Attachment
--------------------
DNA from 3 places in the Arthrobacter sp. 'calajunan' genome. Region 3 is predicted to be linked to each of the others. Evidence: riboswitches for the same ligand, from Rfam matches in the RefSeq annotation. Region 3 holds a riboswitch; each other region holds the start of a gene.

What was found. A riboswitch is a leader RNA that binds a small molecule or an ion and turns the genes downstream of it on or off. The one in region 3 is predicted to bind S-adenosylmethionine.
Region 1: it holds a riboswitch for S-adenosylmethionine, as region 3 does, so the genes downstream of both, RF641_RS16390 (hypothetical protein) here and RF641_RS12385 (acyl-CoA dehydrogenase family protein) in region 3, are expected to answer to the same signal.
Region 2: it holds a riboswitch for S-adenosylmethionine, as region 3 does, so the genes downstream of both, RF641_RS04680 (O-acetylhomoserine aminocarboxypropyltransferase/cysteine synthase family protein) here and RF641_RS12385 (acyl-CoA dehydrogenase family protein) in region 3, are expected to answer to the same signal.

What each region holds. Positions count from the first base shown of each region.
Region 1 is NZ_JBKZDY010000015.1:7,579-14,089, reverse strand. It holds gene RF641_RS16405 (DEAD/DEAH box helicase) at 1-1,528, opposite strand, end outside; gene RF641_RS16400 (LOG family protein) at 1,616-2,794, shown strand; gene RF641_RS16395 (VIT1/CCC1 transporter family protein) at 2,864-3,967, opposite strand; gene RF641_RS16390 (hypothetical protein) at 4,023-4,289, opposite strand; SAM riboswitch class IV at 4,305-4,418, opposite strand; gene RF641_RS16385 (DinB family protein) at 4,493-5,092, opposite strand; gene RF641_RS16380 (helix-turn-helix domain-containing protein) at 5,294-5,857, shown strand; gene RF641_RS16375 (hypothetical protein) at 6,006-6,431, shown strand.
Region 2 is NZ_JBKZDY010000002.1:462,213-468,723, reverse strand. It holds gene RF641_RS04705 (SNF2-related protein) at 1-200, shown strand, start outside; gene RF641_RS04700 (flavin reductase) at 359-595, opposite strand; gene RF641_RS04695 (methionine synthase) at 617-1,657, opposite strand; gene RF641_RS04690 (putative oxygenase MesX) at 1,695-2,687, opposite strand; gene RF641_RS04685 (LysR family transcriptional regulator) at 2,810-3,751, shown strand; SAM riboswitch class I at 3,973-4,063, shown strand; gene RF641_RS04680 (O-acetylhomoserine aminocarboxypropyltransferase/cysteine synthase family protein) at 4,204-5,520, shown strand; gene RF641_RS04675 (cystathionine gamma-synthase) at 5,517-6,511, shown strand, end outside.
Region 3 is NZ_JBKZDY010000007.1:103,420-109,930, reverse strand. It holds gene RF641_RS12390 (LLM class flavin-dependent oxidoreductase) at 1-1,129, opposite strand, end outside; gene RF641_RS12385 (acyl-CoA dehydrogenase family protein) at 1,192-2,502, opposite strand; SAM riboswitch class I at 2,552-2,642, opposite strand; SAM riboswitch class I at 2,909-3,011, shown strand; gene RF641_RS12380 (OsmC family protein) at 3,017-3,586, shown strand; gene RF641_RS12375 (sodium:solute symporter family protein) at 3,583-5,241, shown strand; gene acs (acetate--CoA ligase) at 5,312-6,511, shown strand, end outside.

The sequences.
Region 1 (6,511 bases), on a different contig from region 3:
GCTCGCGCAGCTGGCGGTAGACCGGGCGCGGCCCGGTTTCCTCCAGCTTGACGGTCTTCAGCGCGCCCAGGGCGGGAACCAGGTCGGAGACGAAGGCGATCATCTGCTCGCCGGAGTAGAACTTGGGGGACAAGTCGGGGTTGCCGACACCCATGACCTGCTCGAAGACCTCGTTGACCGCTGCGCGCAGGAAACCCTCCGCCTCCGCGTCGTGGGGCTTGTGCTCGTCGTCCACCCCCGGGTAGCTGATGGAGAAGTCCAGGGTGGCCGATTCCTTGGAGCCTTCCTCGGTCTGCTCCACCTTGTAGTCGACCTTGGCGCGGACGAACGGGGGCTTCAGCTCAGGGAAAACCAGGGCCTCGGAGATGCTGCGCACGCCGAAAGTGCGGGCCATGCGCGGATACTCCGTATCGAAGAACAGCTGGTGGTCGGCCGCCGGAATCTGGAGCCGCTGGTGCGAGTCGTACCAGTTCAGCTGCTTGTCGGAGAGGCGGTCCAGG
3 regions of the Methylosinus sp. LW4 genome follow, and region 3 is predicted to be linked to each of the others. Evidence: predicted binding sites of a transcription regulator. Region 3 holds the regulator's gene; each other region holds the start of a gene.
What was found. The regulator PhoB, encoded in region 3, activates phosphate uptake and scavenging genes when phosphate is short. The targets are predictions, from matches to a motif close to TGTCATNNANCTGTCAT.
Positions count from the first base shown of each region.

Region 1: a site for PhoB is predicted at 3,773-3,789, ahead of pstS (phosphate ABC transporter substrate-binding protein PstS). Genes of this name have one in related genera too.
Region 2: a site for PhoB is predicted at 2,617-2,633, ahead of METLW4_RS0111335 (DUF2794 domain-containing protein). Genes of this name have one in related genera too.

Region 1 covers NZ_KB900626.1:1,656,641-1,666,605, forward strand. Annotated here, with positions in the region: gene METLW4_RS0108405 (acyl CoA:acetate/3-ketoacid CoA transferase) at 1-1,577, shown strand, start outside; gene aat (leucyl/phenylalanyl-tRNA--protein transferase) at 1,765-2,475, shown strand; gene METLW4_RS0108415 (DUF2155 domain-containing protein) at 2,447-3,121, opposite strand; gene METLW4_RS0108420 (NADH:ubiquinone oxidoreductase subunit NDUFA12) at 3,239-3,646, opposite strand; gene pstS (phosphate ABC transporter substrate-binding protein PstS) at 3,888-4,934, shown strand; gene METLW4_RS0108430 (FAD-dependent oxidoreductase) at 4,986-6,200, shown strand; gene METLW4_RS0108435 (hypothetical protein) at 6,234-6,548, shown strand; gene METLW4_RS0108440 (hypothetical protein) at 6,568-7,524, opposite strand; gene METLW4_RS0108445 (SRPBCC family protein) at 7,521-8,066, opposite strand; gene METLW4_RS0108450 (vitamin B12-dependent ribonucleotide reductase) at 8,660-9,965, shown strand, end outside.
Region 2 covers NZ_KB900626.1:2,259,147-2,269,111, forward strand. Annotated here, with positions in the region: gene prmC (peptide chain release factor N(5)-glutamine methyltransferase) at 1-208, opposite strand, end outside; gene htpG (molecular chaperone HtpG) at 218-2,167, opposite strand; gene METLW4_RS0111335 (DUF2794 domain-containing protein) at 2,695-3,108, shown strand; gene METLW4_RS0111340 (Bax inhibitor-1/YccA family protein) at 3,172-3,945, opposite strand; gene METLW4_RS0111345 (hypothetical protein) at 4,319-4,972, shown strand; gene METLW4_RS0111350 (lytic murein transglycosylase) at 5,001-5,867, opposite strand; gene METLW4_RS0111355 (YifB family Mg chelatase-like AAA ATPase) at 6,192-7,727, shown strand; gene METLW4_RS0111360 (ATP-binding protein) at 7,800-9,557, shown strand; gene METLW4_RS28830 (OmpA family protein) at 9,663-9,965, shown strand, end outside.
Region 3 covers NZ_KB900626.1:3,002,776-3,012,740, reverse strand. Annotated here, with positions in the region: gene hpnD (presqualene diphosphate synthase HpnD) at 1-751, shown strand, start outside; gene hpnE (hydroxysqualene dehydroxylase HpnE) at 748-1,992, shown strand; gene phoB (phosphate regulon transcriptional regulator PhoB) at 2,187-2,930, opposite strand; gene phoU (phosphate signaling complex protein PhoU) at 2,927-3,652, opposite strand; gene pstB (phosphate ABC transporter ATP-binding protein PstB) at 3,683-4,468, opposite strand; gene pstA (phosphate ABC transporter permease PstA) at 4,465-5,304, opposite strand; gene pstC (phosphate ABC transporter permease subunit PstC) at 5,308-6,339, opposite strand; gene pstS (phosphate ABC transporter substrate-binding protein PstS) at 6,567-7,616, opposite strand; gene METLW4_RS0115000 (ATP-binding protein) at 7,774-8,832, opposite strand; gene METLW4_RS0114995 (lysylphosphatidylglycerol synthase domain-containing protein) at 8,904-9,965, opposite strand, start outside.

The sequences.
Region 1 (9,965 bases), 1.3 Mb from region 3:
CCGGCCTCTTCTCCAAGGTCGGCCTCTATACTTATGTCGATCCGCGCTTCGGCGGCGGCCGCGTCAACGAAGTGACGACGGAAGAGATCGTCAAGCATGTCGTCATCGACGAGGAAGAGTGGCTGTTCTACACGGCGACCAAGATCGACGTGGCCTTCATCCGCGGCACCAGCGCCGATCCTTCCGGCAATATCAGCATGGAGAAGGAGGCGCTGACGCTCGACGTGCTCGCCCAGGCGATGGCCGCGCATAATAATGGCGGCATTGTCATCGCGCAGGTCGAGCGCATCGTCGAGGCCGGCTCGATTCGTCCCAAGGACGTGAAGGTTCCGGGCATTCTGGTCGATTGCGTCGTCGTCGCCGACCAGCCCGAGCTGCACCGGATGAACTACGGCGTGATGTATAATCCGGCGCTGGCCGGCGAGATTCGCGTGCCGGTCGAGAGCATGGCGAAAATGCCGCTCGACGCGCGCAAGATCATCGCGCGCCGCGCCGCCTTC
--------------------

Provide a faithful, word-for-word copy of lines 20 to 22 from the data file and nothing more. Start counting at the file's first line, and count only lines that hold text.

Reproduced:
The sequences.
Region 1 (9,965 bases), 1.3 Mb from region 3:
CCGGCCTCTTCTCCAAGGTCGGCCTCTATACTTATGTCGATCCGCGCTTCGGCGGCGGCCGCGTCAACGAAGTGACGACGGAAGAGATCGTCAAGCATGTCGTCATCGACGAGGAAGAGTGGCTGTTCTACACGGCGACCAAGATCGACGTGGCCTTCATCCGCGGCACCAGCGCCGATCCTTCCGGCAATATCAGCATGGAGAAGGAGGCGCTGACGCTCGACGTGCTCGCCCAGGCGATGGCCGCGCATAATAATGGCGGCATTGTCATCGCGCAGGTCGAGCGCATCGTCGAGGCCGGCTCGATTCGTCCCAAGGACGTGAAGGTTCCGGGCATTCTGGTCGATTGCGTCGTCGTCGCCGACCAGCCCGAGCTGCACCGGATGAACTACGGCGTGATGTATAATCCGGCGCTGGCCGGCGAGATTCGCGTGCCGGTCGAGAGCATGGCGAAAATGCCGCTCGACGCGCGCAAGATCATCGCGCGCCGCGCCGCCTTC